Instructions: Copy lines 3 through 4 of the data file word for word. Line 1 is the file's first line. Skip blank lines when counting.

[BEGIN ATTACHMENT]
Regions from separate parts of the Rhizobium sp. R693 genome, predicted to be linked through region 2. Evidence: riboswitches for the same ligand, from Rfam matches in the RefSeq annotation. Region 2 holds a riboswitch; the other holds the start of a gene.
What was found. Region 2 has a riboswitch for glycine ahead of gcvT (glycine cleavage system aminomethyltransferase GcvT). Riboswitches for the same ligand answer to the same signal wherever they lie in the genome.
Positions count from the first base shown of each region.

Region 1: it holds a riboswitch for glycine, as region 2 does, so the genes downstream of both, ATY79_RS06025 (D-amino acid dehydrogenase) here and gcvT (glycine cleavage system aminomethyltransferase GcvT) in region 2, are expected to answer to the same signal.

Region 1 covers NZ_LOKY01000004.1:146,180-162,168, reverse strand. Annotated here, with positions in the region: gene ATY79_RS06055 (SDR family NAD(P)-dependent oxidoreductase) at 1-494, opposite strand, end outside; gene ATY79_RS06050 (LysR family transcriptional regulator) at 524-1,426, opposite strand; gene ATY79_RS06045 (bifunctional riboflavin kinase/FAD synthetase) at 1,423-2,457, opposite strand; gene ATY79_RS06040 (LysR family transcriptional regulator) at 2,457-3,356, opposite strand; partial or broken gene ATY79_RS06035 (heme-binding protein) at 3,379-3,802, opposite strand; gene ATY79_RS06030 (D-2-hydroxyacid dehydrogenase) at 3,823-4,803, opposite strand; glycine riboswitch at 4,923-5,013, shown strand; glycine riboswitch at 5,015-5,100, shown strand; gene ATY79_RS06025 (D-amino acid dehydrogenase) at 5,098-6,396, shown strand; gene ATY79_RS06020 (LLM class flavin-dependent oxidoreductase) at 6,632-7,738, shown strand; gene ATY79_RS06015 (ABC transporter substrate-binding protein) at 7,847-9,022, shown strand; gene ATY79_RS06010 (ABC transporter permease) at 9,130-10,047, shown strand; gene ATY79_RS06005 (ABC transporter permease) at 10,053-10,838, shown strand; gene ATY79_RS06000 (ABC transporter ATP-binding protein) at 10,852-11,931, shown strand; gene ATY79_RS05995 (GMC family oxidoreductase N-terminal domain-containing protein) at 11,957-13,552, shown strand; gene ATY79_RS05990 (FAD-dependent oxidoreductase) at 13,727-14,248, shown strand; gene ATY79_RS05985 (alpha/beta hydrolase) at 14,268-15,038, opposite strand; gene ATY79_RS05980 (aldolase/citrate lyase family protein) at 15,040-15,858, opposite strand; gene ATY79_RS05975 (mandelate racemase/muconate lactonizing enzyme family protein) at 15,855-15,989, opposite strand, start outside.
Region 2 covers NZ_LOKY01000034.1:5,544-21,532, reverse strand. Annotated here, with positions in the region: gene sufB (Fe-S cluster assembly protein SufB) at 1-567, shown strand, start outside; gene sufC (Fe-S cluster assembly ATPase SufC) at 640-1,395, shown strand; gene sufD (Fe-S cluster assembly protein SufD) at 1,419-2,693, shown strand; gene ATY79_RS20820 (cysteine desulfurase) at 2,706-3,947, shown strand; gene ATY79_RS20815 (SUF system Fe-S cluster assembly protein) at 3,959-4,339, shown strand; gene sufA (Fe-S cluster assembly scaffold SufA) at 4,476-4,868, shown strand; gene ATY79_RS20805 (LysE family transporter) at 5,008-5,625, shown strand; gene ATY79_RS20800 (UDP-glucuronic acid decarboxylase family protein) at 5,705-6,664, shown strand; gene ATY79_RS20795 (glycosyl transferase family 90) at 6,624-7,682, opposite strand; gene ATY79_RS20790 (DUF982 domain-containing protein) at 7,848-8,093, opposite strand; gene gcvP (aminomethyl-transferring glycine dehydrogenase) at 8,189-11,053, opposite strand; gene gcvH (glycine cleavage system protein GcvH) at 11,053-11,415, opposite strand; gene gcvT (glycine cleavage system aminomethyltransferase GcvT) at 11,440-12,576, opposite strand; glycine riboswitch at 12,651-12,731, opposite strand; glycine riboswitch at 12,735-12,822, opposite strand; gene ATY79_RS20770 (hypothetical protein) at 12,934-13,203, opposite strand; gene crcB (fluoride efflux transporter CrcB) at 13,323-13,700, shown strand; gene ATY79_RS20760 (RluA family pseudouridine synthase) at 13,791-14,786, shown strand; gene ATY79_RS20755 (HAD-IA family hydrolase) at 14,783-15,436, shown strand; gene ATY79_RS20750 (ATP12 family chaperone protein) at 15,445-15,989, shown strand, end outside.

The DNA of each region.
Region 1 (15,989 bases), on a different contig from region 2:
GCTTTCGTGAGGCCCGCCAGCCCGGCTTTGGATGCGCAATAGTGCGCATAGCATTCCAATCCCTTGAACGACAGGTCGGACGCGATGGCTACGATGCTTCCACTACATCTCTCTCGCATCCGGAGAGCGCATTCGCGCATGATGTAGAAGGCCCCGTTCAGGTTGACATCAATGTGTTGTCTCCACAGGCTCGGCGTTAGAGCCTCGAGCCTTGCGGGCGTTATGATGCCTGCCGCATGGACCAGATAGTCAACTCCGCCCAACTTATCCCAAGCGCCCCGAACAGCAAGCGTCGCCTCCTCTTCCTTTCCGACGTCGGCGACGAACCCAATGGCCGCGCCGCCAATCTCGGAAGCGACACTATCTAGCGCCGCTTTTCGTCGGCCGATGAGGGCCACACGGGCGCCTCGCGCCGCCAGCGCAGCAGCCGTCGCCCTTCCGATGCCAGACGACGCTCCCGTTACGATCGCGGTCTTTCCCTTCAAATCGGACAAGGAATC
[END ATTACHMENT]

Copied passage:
Positions count from the first base shown of each region.

Region 1: it holds a riboswitch for glycine, as region 2 does, so the genes downstream of both, ATY79_RS06025 (D-amino acid dehydrogenase) here and gcvT (glycine cleavage system aminomethyltransferase GcvT) in region 2, are expected to answer to the same signal.